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Table 1 Frequencies of nine different blinding scenarios by PIL categories

From: Does different information disclosure on placebo control affect blinding and trial outcomes? A case study of participant information leaflets of randomized placebo-controlled trials of acupuncture

Scenario Experimental Group Control Group Possible Interpretation [10] FD % (n) DD/MI % (n)
S1 Random guess Random guess Possibly most ideal from the scientific or statistical perspective 11.8 (2) 18.2 (2)
S2 Random guess Opposite guess Rare 5.9 (1) 9.1 (1)
S3 Random guess Unblinded Possibly little treatment effect and no effect in control group 5.9 (1) 0 (0)
S4 Unblinded Unblinded Possibly problematic 11.8 (2) 9.1 (1)a
S5 Unblinded Opposite guess Ideal – patients tend to have wishful thinking, strong placebo effect, and any treatment administered is perceived as real treatment 29.4 (5) 45.5 (5)
S6 Unblinded Random guess Possibly problematic – patients in control group do not know what to expect in the absence of treatment 29.4 (5) 18.2 (2)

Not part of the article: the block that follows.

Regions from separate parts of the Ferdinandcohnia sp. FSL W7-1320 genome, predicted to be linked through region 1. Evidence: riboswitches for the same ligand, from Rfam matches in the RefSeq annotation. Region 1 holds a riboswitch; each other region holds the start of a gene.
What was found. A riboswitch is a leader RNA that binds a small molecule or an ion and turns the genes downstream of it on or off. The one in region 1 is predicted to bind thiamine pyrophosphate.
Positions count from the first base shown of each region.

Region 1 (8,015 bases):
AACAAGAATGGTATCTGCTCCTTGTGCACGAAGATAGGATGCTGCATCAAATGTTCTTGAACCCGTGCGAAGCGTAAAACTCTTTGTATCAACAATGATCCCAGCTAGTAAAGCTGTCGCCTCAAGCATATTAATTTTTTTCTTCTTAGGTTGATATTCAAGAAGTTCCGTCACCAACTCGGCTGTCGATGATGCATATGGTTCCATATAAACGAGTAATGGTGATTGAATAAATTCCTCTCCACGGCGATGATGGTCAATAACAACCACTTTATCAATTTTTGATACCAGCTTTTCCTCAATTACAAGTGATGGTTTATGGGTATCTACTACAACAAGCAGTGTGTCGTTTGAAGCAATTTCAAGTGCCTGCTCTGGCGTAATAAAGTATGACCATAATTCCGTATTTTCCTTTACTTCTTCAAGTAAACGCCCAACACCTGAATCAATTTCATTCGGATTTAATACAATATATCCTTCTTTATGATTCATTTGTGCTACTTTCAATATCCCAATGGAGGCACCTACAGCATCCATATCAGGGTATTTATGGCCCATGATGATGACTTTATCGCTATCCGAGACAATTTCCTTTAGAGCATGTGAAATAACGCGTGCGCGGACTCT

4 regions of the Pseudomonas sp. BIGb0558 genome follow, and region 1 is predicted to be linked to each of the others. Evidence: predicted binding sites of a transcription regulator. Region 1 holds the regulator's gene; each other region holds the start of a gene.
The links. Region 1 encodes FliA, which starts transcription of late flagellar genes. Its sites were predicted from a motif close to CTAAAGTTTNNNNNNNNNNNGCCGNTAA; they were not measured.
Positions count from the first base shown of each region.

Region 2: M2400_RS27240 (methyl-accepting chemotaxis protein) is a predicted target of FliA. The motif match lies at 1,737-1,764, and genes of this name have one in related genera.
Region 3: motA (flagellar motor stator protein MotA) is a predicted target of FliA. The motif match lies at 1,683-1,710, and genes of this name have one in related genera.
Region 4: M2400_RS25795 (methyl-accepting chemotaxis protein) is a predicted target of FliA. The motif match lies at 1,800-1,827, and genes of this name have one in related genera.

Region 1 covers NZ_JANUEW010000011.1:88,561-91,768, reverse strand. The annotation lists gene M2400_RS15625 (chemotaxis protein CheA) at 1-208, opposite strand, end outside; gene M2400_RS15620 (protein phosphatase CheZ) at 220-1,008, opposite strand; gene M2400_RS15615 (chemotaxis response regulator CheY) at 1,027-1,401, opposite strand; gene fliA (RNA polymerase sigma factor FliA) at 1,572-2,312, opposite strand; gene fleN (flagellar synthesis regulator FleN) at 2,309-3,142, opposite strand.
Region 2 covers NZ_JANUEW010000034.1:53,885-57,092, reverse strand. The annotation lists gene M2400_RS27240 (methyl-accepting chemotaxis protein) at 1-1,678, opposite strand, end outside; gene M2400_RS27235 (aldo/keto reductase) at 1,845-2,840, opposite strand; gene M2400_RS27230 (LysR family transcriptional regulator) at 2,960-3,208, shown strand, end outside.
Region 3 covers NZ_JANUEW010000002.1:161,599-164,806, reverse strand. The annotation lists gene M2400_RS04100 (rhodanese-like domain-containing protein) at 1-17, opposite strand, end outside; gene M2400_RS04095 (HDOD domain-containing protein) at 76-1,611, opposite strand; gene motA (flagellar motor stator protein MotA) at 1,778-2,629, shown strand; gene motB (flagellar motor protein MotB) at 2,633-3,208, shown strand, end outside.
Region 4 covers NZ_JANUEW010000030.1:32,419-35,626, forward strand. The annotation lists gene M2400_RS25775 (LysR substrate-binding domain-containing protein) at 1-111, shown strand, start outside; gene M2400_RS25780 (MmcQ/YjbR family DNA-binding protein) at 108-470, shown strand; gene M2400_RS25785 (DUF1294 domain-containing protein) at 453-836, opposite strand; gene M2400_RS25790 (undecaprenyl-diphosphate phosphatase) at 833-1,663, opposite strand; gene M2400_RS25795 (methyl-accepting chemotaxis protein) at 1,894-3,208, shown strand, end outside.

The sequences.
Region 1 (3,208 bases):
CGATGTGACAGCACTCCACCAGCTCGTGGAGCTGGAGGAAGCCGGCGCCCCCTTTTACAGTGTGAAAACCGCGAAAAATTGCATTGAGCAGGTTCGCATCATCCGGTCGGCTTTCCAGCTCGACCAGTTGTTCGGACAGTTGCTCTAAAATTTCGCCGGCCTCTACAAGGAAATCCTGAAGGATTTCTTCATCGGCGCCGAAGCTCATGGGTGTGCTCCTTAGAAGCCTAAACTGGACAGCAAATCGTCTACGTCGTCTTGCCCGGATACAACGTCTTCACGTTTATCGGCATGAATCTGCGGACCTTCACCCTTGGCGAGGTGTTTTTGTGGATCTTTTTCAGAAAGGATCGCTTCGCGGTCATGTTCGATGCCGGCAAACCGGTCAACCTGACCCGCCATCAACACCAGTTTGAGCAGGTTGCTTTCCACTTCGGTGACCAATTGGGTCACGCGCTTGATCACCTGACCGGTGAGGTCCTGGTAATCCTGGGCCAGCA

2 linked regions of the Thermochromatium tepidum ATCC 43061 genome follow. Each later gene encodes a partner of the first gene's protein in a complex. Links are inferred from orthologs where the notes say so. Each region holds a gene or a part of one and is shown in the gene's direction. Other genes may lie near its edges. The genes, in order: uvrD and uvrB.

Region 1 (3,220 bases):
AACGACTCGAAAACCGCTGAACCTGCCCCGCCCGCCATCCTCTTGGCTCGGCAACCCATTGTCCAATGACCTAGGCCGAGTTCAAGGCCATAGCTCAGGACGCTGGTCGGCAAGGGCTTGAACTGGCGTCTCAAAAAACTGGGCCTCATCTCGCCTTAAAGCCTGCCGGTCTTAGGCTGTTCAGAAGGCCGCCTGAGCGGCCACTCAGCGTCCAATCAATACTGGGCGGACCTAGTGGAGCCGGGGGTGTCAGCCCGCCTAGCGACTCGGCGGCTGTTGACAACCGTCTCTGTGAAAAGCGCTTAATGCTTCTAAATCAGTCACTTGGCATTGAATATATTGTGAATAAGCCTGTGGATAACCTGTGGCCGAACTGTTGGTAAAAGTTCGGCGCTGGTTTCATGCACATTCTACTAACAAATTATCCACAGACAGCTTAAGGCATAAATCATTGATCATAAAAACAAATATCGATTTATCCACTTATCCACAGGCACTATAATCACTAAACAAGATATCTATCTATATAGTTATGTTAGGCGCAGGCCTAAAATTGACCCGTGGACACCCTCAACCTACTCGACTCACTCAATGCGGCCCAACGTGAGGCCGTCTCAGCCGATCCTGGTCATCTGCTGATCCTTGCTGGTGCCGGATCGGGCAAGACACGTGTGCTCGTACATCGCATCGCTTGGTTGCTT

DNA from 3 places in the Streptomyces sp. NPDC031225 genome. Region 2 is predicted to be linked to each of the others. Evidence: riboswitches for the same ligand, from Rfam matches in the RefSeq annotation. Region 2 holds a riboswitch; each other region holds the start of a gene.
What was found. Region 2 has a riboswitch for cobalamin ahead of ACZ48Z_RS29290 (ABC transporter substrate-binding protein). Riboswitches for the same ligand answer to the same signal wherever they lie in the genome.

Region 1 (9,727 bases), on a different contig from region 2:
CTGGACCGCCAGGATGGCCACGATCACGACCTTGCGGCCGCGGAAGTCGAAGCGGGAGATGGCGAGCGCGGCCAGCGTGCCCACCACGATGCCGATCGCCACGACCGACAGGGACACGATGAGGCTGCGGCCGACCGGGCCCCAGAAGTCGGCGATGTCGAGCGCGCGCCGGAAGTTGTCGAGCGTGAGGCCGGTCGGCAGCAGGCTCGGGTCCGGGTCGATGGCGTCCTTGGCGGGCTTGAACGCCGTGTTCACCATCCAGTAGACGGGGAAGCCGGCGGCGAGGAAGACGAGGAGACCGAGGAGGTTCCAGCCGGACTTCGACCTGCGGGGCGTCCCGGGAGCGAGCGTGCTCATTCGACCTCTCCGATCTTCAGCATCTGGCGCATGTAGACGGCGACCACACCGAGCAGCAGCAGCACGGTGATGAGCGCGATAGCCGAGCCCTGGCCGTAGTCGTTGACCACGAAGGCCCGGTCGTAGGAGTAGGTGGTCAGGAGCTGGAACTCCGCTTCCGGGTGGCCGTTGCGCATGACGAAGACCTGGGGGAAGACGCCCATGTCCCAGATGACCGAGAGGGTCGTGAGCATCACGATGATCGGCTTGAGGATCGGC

S7 Opposite guess Opposite guess Rare 0 (0) 0 (0)
S8 Opposite guess Random guess Rare 5.9 (1) 0 (0)
S9 Opposite guess Unblinded No treatment effect at all or patients may have low expectations 0 (0) 0 (0)
  1. There were 17 and 11 studies in FD, and DD/MI category, respectively. aAmong the 11 studies in DD/MI category, only one article belonged to MI category
  2. Here, the term “Unblinded” generally means “More correct guess,” not broken blinding literally
  3. Random guess: −0.2 < BI < 0.2; unblinded: BI ≥ 0.2; opposite guess: BI ≤ −0.2 [10]
  4. BI Blinding index, DD Deceptive disclosure of placebo acupuncture, FD Full disclosure of placebo acupuncture, MI Missing information on placebo acupuncture, PIL participant information leaflet